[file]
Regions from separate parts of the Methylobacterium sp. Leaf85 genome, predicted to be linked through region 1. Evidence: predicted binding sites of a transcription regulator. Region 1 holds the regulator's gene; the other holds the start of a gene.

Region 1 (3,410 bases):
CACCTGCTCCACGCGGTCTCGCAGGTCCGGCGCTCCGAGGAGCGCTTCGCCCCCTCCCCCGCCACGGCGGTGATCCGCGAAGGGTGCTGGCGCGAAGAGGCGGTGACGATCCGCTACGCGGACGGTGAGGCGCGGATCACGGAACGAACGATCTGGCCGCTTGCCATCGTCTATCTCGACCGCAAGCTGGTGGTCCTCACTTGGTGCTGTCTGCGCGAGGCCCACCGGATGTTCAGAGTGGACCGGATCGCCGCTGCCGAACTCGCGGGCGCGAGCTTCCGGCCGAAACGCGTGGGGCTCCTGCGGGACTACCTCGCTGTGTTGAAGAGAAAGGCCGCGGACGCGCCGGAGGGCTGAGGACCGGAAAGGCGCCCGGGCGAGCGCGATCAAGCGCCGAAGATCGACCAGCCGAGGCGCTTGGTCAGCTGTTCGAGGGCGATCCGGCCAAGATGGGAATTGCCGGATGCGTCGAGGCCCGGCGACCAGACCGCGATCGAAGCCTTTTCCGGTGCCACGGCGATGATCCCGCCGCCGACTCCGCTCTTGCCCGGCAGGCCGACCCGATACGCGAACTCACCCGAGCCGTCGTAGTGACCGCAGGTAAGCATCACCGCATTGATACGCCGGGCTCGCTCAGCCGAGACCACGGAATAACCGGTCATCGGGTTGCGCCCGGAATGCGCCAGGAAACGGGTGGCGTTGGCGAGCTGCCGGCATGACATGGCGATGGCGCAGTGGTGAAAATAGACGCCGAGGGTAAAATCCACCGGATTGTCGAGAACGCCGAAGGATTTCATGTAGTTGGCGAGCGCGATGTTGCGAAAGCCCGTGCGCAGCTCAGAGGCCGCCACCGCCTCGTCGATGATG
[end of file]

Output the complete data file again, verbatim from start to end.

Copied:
Regions from separate parts of the Methylobacterium sp. Leaf85 genome, predicted to be linked through region 1. Evidence: predicted binding sites of a transcription regulator. Region 1 holds the regulator's gene; the other holds the start of a gene.

Region 1 (3,410 bases):
CACCTGCTCCACGCGGTCTCGCAGGTCCGGCGCTCCGAGGAGCGCTTCGCCCCCTCCCCCGCCACGGCGGTGATCCGCGAAGGGTGCTGGCGCGAAGAGGCGGTGACGATCCGCTACGCGGACGGTGAGGCGCGGATCACGGAACGAACGATCTGGCCGCTTGCCATCGTCTATCTCGACCGCAAGCTGGTGGTCCTCACTTGGTGCTGTCTGCGCGAGGCCCACCGGATGTTCAGAGTGGACCGGATCGCCGCTGCCGAACTCGCGGGCGCGAGCTTCCGGCCGAAACGCGTGGGGCTCCTGCGGGACTACCTCGCTGTGTTGAAGAGAAAGGCCGCGGACGCGCCGGAGGGCTGAGGACCGGAAAGGCGCCCGGGCGAGCGCGATCAAGCGCCGAAGATCGACCAGCCGAGGCGCTTGGTCAGCTGTTCGAGGGCGATCCGGCCAAGATGGGAATTGCCGGATGCGTCGAGGCCCGGCGACCAGACCGCGATCGAAGCCTTTTCCGGTGCCACGGCGATGATCCCGCCGCCGACTCCGCTCTTGCCCGGCAGGCCGACCCGATACGCGAACTCACCCGAGCCGTCGTAGTGACCGCAGGTAAGCATCACCGCATTGATACGCCGGGCTCGCTCAGCCGAGACCACGGAATAACCGGTCATCGGGTTGCGCCCGGAATGCGCCAGGAAACGGGTGGCGTTGGCGAGCTGCCGGCATGACATGGCGATGGCGCAGTGGTGAAAATAGACGCCGAGGGTAAAATCCACCGGATTGTCGAGAACGCCGAAGGATTTCATGTAGTTGGCGAGCGCGATGTTGCGAAAGCCCGTGCGCAGCTCAGAGGCCGCCACCGCCTCGTCGATGATG